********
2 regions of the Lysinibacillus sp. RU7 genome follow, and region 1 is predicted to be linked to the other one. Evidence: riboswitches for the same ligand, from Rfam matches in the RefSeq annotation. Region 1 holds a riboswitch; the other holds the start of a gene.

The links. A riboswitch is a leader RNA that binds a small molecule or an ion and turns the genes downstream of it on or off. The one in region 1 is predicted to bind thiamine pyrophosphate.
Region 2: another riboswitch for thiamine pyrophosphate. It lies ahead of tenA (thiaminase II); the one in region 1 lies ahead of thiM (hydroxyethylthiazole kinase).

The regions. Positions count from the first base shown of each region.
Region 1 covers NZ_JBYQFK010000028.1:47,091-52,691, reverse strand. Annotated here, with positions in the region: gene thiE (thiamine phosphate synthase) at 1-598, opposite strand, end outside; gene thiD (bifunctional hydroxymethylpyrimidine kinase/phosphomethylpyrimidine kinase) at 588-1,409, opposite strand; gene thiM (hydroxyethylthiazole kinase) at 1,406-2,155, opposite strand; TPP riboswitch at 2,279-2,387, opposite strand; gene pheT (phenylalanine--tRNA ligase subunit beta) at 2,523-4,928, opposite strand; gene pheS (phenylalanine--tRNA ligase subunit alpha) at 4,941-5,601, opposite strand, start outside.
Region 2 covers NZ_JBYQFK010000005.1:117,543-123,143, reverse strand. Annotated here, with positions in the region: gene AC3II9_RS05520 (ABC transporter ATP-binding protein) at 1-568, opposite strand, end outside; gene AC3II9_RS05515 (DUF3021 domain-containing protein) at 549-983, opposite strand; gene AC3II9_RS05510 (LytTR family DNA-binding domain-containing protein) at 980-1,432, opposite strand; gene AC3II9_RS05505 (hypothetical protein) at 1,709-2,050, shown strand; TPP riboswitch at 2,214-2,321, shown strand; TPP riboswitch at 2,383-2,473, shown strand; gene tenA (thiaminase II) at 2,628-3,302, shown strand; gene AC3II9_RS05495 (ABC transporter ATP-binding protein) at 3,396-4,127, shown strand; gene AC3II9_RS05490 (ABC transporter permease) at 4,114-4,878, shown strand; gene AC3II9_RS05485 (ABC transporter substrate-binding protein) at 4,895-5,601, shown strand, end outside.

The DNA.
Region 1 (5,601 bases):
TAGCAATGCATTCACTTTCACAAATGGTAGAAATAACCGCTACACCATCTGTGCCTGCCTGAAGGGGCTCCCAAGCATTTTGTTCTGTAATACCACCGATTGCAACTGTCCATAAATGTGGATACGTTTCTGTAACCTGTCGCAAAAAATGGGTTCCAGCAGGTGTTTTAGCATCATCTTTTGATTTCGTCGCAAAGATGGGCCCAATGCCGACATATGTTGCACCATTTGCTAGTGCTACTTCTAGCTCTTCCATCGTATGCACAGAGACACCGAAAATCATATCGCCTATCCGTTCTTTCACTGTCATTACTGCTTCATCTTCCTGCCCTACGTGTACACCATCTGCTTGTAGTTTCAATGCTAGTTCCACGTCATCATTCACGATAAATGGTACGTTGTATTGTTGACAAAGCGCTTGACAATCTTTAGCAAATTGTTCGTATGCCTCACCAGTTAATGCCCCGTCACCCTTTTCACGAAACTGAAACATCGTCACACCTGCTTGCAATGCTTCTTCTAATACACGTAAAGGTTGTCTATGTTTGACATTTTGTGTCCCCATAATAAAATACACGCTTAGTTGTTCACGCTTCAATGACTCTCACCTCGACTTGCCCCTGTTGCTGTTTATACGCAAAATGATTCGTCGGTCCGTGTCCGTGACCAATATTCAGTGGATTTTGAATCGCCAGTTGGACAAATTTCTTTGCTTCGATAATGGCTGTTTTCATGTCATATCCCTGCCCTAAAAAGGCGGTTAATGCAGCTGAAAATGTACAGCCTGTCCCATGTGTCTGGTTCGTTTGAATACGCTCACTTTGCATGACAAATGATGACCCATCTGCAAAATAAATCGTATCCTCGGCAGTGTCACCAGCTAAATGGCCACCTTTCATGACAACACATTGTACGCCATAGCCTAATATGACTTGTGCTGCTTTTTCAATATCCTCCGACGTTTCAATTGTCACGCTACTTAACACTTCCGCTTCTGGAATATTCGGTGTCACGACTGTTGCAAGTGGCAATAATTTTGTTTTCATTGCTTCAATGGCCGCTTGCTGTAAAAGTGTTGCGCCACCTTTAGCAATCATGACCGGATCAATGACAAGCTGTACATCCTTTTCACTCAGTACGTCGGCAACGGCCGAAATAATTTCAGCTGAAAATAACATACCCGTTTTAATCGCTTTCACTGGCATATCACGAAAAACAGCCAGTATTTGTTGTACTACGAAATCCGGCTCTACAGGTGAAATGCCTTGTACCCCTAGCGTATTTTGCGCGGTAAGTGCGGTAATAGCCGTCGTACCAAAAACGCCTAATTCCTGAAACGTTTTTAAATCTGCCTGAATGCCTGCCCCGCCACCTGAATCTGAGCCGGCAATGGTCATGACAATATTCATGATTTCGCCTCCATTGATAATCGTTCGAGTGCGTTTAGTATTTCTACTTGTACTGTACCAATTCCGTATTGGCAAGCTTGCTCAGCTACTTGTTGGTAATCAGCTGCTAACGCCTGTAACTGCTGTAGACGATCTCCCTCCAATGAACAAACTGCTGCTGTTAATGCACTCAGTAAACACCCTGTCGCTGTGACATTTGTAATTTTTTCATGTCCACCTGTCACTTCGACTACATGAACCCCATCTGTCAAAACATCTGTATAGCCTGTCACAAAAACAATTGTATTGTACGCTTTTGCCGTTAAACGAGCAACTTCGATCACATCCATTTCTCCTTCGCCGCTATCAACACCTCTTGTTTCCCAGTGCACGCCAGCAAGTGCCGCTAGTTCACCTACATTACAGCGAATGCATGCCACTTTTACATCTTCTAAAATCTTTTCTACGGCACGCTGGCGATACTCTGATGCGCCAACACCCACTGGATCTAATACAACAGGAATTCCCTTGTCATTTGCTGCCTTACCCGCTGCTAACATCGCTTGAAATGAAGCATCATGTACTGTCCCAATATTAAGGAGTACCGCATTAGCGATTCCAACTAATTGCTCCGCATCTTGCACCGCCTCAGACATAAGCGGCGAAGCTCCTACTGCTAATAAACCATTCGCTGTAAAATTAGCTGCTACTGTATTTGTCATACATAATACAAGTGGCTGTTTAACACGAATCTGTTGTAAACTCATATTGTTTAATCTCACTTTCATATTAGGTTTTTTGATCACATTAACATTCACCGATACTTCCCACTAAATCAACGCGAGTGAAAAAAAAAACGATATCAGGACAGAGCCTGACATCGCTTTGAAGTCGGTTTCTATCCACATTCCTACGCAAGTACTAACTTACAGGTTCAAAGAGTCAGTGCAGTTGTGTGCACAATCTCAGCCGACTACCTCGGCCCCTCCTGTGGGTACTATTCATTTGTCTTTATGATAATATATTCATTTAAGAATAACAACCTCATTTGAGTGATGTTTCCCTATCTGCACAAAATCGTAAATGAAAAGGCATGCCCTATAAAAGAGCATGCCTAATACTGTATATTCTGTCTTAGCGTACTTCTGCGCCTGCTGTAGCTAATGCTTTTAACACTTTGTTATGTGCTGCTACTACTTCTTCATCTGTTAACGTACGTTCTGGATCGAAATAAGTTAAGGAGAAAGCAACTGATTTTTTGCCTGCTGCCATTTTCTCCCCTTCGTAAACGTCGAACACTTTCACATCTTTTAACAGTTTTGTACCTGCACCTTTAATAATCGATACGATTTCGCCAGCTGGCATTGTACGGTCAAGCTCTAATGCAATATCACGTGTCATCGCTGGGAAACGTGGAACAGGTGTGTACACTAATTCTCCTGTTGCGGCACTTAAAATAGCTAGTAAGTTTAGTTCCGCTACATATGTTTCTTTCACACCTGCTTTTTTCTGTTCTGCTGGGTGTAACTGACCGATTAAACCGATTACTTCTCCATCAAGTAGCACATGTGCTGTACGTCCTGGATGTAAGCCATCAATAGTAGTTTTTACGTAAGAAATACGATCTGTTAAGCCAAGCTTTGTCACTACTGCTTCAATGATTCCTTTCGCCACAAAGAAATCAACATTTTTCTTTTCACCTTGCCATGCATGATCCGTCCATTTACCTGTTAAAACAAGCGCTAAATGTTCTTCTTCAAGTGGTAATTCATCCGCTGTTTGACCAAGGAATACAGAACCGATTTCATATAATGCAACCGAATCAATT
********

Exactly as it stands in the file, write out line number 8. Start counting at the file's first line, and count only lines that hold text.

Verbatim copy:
Region 1 (5,601 bases):